Legal Alerts Apr 01, 2020

Preparing for COVID-19 Pandemic FEMA Public Assistance Reimbursement

Public Agencies Should Take Steps Now to be Eligible for Cost Recovery

Preparing for COVID-19 Pandemic FEMA Public Assistance Reimbursement

If your agency may provide, has provided or is currently providing extraordinary emergency protective measures as a result of the COVID-19 pandemic, certain steps must be taken to receive financial assistance from the federal government. President Trump declared a major disaster for California for the COVID-19 pandemic on March 22. The major disaster declaration allows the Federal Emergency Management Agency to “assist state, local, tribal, territorial governments and other eligible entities with the health and safety actions they take on behalf of the American public.” To be eligible to recover costs, there are certain steps that local government agencies will need to take now.

FEMA has directed that eligible emergency proactive measures taken to respond to COVID-19 may be reimbursed under Category B of FEMA’s Public Assistance program. According to FEMA, some examples of reimbursable costs are:

  • Disinfection of eligible public facilities
  • Medical sheltering
  • Security and law enforcement
  • Personnel overtime costs
  • Training specific to the declared event
  • Technical assistance to local governments on emergency management and control of immediate threats to public health and safety
  • Purchase and distribution of food, water, ice, medicine and other consumable supplies, to include personal protective equipment and hazardous material suits
  • Movement of supplies and people
  • Communications of general health and safety information to the public


For a complete list of Category B reimbursable costs, FEMA has issued the following fact sheet: Coronavirus (COVID-19) Pandemic: Eligible Emergency Protective Measures.

To be eligible for FEMA Public Assistance, there are three primary forms that local agencies will need to submit. These forms are available from Cal OES here.

1. File the Request for Public Assistance FormDue by April 17
If an agency will be incurring FEMA-reimbursable costs, the first step of the FEMA Public Assistance process is to fill out a Request for Public Assistance. The RPA is a simple form that asks for basic information - agency name, address and contact information. Cal OES requested that local government agencies submit the RPA by April 17. Agencies can submit the RPA by going to the FEMA Grants Portal or by submitting FEMA Form 009-0-49 directly to Cal OES. The portal simplifies document submission and allows users to monitor required activities. If your agency does not have an existing account, click on the “Register Your Organization and Request Public Assistance” link, and the program will walk you through the registration steps. For additional information on how to fill out an RPA, watch the YouTube video Grants Portal – Direct Applicant Account Creation.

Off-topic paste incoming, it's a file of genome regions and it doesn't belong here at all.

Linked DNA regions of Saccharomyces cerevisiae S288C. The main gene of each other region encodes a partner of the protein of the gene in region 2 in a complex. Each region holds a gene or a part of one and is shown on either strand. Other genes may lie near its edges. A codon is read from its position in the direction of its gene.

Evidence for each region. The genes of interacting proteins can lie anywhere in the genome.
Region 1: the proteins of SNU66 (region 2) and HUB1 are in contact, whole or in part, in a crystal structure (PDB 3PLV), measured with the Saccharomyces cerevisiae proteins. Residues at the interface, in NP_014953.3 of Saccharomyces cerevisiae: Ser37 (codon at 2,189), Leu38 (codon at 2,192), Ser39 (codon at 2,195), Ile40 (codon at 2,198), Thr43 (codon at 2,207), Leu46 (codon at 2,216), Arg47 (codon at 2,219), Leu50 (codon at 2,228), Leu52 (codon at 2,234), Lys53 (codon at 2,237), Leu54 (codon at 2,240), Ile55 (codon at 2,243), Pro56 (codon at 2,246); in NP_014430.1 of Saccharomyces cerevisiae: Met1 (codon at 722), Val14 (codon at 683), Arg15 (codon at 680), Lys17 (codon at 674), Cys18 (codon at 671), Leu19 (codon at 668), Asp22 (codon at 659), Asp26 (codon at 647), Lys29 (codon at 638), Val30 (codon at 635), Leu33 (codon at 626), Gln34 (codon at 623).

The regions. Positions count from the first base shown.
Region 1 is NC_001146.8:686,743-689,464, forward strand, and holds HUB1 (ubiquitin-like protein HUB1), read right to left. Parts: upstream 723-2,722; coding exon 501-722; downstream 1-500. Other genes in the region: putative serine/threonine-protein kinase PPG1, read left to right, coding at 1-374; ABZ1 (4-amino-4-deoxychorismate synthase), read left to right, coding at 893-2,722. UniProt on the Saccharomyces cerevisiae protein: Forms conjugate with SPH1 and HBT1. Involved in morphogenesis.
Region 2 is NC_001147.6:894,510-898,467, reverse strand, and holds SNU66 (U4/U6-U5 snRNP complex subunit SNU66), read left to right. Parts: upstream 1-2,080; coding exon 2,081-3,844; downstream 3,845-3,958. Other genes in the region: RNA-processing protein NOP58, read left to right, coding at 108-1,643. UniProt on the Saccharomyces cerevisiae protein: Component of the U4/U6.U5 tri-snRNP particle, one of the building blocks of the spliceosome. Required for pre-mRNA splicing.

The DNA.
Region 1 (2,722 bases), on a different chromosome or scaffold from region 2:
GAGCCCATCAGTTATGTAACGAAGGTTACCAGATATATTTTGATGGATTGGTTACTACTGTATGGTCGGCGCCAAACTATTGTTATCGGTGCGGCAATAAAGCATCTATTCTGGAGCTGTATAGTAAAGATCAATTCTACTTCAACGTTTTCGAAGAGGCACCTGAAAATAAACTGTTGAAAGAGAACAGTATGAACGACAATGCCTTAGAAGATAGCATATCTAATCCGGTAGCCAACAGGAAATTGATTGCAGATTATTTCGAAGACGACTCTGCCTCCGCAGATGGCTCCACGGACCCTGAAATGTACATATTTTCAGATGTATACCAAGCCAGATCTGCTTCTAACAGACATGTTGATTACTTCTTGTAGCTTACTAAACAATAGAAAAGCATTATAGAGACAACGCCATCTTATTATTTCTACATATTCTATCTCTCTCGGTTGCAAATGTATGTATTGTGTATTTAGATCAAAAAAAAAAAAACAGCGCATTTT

2. Adopt a Resolution Designating an Agent (Cal OES Form 130) – Due Prior to Disbursement of Funds
Each local government agency will have to submit a “Designation of Applicant's Agent Resolution for Non-State Agencies” (Cal OES Form 130.) This form is a resolution that a city council or other local board adopts to designate the officials who will act on the agency’s behalf in submitting for reimbursements. The resolution is a standard form that Cal OES provides. The Form remains in place for 3 years; agencies that have an up-to-date form on file with Cal OES will not need to file the form again. All other agencies should plan to have their council or board adopt the resolution if they will be seeking reimbursement.

In addition to the Form 130, government agencies will also have to submit the Cal OES Form 89. This Form, titled “Project Assurances for Federal Assistance,” documents that the agency will comply with certain federal and state requirements for receiving disbursements.
 
3. Implement FEMA-Compliant Policies and Best Practices
In addition to filing required forms, local government agencies can implement best practices to maximize their potential ability to receive reimbursements. FEMA generally requires compliance with FEMA procurement procedures, and may review purchasing documents for certain federal contract terms. Implementing compliant policies and utilizing specialized FEMA contract documents can assist in the ability to recover costs. Local government agencies that intend to submit for reimbursement of COVID-19 costs should also separately track potentially eligible expenditures and include clear descriptions to tie the charges to the FEMA-eligible costs, to the greatest extent possible. Taking measures to prepare now could help recover funds down the road.

For more information or any questions regarding FEMA relief, please contact the authors of this Legal Alert listed at the right in the firm’s Municipal Law practice group or your BB&K attorney.

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Disclaimer: BB&K Legal Alerts are not intended as legal advice. Additional facts or future developments may affect subjects contained herein. Seek the advice of an attorney before acting or relying upon any information in this communiqué.

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